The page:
Town Crier

WILMINGTON — Next Tuesday, Wilmington’s registered voters can enter their respective locations from 7 a.m. and 8 p.m. to cast their votes for the midterm election. Pre­cincts 1 and 2 will vote at the Boutwell School; pre­cincts 3 and 4 at the Wild­wood Street School; and precincts 5 and 6 at the Town Hall.

Precinct 3 voters have their own separate ballot, and the Town Clerk’s Of­fice reminds these residents not to take a ballot for one of the other pre­cincts. They’ll find the only difference to be the Repre­sentative in General Court in the 21st Middlesex Dis­trict on their ballot — the only candidate being Ken­neth Gordon — as opposed to the 19th district for pre­cincts 1, 2, 4, 5, and 6. Residents in the remaining precincts will choose be­tween Pina Prinzivalli, David Robertson, and Pat­ricia Meuse for their Gen­er­al Court representative.

The rest of the ballots will be the same in all pre­cincts. For Senator in Con­gress, the candidates are Elizabeth Warren (D), Geoff Diehl (R), and Shiva Ayyadurai (I). Governor and Lieutenant Governor candidates are Charlie Baker and Karyn Polito (R); and Jay Gonzalez and Quen­tin Palfrey (D). Attorney General candidates include Maura Healey (D) and James McMahon (R).

Next, the candidates for Treasurer are Deborah Gold­berg (D), Keiko Orrall (R), and Jamie Guerin (J). Sec­retary of State candidates are William Francis Galvin (D), Anthony Amore (R), and Juan Sanchez Jr. (J). There are four candidates for Auditor: Suzanne Bump (D), Helen Brady (R), Dan­iel Fishman (LP), and Ed­ward Stamas (J).

Seth Moulton (D), Joseph Schneider (R), and Mary Jean Charbonneau (I) compete for Representatives in Congress for the 6th Middle­sex District. For Councilor, there’s Eileen R. Duff (D), Richard Baker (R), and Marc Mercier (LP). Register of Deeds candidates are Rich­ard Howe, Jr. (D) and Karen Cassella who’s unenrolled. Finally, for single candidates, there’s Marian Ryan (D) for District Attorney; Mi­chael Sullivan (D) for Clerk of Courts; and Bruce Tarr (R) for Senator in General Court.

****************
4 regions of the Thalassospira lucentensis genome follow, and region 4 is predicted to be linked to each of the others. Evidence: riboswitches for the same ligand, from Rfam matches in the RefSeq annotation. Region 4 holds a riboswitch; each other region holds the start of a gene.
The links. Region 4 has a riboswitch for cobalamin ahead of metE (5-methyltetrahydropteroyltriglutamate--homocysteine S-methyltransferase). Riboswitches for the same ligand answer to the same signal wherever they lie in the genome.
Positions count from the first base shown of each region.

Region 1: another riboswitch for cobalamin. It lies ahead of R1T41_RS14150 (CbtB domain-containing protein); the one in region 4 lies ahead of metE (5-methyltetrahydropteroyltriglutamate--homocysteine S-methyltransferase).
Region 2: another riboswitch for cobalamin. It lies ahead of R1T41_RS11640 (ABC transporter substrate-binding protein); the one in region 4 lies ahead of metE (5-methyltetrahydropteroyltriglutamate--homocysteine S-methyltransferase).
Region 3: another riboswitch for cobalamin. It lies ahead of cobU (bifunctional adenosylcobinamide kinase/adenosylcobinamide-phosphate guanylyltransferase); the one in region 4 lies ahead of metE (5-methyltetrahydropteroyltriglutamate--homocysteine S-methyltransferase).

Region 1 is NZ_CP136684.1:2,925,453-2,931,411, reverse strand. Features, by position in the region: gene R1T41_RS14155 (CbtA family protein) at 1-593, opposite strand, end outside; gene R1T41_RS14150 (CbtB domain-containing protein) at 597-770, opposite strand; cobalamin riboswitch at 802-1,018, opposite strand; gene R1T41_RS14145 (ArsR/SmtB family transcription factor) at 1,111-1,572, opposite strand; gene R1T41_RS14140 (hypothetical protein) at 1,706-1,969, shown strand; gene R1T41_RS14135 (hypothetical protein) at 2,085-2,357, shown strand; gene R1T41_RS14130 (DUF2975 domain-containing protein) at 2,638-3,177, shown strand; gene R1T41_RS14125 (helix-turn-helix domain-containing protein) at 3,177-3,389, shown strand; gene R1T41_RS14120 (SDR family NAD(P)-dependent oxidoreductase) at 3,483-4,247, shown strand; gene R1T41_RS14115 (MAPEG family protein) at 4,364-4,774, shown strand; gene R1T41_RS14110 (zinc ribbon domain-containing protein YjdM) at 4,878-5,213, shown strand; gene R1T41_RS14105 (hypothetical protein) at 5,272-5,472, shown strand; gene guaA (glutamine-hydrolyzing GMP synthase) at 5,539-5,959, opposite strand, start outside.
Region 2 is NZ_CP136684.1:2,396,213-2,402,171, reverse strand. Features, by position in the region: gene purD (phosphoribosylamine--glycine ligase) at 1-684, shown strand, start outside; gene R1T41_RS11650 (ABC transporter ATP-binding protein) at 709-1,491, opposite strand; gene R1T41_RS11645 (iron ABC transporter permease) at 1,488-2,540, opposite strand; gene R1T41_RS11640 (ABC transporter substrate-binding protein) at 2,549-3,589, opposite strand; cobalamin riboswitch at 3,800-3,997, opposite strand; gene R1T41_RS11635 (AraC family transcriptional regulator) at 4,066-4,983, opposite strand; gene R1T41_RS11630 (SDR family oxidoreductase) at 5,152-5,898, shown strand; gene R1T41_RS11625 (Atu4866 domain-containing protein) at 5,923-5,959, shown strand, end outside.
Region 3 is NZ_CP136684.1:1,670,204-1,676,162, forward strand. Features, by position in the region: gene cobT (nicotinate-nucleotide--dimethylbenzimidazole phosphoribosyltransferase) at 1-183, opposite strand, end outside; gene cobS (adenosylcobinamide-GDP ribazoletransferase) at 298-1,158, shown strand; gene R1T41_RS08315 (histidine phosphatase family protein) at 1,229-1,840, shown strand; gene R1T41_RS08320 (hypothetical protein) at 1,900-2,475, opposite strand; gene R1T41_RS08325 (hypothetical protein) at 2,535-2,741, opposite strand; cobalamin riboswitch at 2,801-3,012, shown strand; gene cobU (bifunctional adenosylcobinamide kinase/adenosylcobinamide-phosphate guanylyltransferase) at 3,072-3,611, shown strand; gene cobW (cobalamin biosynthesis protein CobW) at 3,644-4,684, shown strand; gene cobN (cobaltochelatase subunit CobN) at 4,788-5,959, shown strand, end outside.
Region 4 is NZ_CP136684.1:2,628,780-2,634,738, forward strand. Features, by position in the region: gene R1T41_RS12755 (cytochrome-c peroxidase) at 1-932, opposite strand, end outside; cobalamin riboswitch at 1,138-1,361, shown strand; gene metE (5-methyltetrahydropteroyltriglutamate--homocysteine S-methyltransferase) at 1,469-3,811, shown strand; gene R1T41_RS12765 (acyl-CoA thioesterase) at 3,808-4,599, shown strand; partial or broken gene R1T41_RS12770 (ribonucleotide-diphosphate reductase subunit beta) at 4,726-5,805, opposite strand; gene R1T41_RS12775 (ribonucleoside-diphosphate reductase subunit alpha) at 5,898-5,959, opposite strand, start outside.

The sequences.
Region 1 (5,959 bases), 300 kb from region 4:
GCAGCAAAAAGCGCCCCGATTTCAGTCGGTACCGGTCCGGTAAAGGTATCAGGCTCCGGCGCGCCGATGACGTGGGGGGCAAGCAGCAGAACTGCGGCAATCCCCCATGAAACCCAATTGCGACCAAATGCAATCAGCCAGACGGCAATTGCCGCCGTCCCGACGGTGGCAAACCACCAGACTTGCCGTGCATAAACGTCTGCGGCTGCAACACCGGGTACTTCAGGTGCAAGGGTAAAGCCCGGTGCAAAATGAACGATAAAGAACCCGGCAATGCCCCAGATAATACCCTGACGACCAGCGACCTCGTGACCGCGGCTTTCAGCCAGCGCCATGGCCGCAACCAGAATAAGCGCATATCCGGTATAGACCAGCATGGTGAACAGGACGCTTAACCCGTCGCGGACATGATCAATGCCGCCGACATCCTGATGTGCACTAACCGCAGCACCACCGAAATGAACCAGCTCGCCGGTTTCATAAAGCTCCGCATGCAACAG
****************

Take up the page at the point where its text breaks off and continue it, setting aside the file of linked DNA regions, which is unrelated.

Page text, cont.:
After all of the position elections, voters will choose either yes or no on three Mas­sachusetts ballot questions. The first ballot question is the approval of a law proposed by initiative petition, which would limit how many patients can be assign­ed per registered nurse in hospitals and other health care facilities in Massachu­setts. The proposed law also lists all of the ways that this patient limit would vary.

Ballot question 2 is also a law by initiative petition, which would create a citizens commission to recommend amendments to the U.S. Constitution. The commission would focus on making campaign contributions regulated and establishing that corporations don’t have the same rights as human be­ings. The third and last question is a referendum to an existing law, wherein the current law, prohibiting discrimination based on gender iden­tity in public places, may be approved or repealed. Vo­ting yes is to keep the law as it is and no is to repeal it.

The office of the Town Clerk reports that the town of Wilmington has over 15,000 registered voters who could also have participated in early or absentee voting or may cast their vote next Tuesday. They’ve given out 1,365 early voting ballots and 370 absentee ballots either in person or by mail. Early voting at the Town Hall concluded on Tuesday.

(1) comment

Manuel Grisset

The defeat of my favorite team shocked me and to my whole family as we were very excited about our best term papers but they lost the game. We are again hopeful for the future games of this team and will do well in coming matches.

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